If you can’t, here’s a great tip: plastic bottles with recycling number “7” are likely to have BPA. So, avoid those.
#3. Choose UNCOATED paper plates
Judge me if you must but I hate doing dishes. And because I hate doing them, I keep a stash of (recyclable) disposable plates that I use whenever I need to.
Styrofoam and plastic disposable plates are an easy “no”.
But, out of ignorance, I used to buy coated paper plates (because they are more sturdy).
I eventually realized that the coating is made from plastic so there was a chance my food was absorbing BPA or other chemicals when I heated it up.
After I realized that, I started buying uncoated paper plates. Yes, they are less sturdy but I just stack two paper plates together (or use a real dish) when I am eating something that could get soggy.
#4. Avoid “steam in a bag” vegetables or food
Don’t worry; you don’t have to give up all conveniences on this quest to better fertility.
If you like to keep packaged foods on hand (for example if you take Lean Cuisine to work or something like this), find alternatives that don’t microwave in plastic (they may be hard to find but they are out there).
After I realized that the lasagna I like to eat at work heats up in plastic, I searched for an alternative and so far, I have been loving Amy’s organic burritos. You can take them out of their plastic and microwave separately.
Instead of steam-in-a-bag veggies, buy fresh or frozen vegetables and steam them in a safe container.
#5. Don’t microwave takeout food in the plastic, Styrofoam or coated containers it comes in
Have you noticed that takeout containers are almost always made out of styrofoam or plastic?
For that reason, when I take my food to go, I NEVER microwave it without transferring it to a safe container.
#6. Replace your plastic cooking spoons with STAINLESS STEEL (or wood) COOKING SPOONS
I am guilty of using plastic cooking spoons when I didn’t know better.
After reading “It Starts With The Egg“, I started to notice how my plastic cooking spoons looked after extended use – some had melted edges and others had scratches. I realized that micro-bits of plastic could be ending up in my food so I replaced them.
#7. Replace disposable utensils with NATURAL WOOD UTENSILS
If you want to go the extra mile, you can also avoid using disposable plastic utensils.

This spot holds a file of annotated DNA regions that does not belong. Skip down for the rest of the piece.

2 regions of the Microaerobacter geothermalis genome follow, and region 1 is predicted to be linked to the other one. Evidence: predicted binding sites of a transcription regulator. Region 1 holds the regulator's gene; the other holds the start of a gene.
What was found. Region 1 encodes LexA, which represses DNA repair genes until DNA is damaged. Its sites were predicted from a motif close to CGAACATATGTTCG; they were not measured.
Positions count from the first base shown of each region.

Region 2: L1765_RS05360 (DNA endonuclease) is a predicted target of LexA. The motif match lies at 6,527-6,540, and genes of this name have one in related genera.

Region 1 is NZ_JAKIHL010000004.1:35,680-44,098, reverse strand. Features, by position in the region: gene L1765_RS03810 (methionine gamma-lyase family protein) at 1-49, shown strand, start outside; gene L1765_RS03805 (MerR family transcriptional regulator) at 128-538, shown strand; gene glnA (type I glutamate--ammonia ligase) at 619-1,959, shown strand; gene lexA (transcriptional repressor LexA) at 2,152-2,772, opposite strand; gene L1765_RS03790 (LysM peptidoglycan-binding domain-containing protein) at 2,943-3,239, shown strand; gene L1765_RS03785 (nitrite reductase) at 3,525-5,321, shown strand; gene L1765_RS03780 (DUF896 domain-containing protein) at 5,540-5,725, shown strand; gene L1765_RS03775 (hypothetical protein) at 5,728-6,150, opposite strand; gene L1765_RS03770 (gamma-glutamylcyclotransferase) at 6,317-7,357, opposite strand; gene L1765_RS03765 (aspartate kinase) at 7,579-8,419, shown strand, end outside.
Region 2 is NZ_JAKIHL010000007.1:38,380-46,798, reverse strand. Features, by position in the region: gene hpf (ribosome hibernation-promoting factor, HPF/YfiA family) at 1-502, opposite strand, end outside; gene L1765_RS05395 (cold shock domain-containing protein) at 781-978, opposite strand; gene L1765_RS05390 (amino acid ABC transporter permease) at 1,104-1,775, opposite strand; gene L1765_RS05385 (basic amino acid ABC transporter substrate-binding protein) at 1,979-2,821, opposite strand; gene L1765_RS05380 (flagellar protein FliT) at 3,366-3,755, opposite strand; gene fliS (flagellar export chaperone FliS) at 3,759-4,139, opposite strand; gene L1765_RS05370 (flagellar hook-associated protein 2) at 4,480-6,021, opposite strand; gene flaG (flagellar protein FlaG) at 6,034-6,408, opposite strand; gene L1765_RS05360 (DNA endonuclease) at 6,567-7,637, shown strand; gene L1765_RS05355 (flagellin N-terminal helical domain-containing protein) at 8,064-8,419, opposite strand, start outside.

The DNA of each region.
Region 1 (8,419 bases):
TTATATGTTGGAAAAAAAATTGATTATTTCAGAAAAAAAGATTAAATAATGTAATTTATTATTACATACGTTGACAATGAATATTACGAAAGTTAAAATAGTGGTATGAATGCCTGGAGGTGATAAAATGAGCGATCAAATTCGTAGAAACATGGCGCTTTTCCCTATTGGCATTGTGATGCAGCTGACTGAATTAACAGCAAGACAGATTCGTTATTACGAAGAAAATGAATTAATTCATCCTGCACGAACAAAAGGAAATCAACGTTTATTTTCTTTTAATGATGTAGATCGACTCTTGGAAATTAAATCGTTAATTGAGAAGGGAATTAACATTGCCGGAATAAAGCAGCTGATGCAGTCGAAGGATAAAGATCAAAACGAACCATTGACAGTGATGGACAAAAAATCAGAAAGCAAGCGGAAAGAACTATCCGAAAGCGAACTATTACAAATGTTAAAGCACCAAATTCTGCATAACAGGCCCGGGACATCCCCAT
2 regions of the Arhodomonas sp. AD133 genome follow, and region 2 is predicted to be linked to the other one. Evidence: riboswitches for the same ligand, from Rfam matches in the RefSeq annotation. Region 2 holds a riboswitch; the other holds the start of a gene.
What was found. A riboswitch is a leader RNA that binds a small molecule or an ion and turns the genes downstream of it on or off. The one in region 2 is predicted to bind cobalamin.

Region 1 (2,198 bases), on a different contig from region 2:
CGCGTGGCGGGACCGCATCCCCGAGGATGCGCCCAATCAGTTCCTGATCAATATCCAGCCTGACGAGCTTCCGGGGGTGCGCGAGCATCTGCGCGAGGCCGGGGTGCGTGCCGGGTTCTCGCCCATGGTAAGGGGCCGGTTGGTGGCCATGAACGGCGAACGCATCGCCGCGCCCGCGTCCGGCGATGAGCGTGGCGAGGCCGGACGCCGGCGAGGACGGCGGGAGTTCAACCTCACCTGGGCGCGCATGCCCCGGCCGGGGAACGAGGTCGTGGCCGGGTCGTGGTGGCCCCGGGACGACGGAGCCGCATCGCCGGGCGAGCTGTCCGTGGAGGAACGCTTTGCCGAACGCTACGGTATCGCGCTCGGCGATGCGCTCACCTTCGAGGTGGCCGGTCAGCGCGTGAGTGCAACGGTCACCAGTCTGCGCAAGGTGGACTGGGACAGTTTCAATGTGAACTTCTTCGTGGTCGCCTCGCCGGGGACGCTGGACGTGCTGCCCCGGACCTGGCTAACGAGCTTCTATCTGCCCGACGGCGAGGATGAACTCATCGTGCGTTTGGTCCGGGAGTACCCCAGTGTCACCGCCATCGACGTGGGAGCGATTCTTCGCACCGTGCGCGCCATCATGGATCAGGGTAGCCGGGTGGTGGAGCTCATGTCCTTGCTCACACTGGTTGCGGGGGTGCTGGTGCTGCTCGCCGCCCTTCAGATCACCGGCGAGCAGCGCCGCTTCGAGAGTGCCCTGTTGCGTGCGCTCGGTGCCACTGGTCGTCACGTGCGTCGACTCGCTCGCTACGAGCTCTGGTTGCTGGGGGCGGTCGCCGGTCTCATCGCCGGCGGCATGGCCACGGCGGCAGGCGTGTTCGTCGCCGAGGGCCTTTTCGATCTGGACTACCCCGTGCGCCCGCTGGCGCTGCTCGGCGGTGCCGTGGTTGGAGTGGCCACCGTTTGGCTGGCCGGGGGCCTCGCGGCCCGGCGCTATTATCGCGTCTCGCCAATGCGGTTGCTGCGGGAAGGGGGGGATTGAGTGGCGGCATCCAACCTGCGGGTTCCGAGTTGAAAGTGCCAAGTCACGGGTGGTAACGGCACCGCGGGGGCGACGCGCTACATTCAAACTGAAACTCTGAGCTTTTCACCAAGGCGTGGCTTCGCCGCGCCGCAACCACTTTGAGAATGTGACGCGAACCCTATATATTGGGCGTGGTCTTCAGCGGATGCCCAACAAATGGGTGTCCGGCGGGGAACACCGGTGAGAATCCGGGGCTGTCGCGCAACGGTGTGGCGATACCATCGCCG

If you find that you use them a lot, try natural wood disposables instead.
I keep a pack of these disposable birchwood forks around for when I need disposable utensils.
I can testify that they are sturdy enough for a normal meal.
They would not be the best option if you are eating something very wet. They are also not very sharp and would not be suitable for stabbing tough foods. Other than that, they work well for the great majority of foods that I eat.
Also, they are eco-friendly!
#8. Eat natural folate
At the end of the day, DON’T PANIC!
Why? Because according to Fett, “consuming more than 400 mcgs of natural folate from food per day appeared to cancel out the effect of BPA“. (More on this)
So, at the end of the day, if you get everything wrong, the least you can do is EAT WELL.
The foods with the highest level of natural folate are: lentils, edamame, leafy greens like spinach and kale, brussels sprouts, asparagus, black eyed peas and fortified grains like rice and cereal.
Get your nutrients easily with these 9 delicious fertility smoothie recipes.
Now, get eating!
Other Blog Posts for the FERTILITY JOURNEY:
+ 5 MUST-HAVE Fertility Products To Help You Conceive
+ 37 Ways To Survive the Two-Week Wait
+ 6 Funny Things About Trying To Conceive That Everyone On A TTC Journey Will Understand
Overall, DON’T be overwhelmed.
Whenever I feel myself getting to that point, I remind myself that women have conceived and delivered healthy babies, without doing any of these things and way before this information was even available.
Just remember that any steps that you can take to improve your fertility also improves your overall health. And that is always a worthwhile thing to do!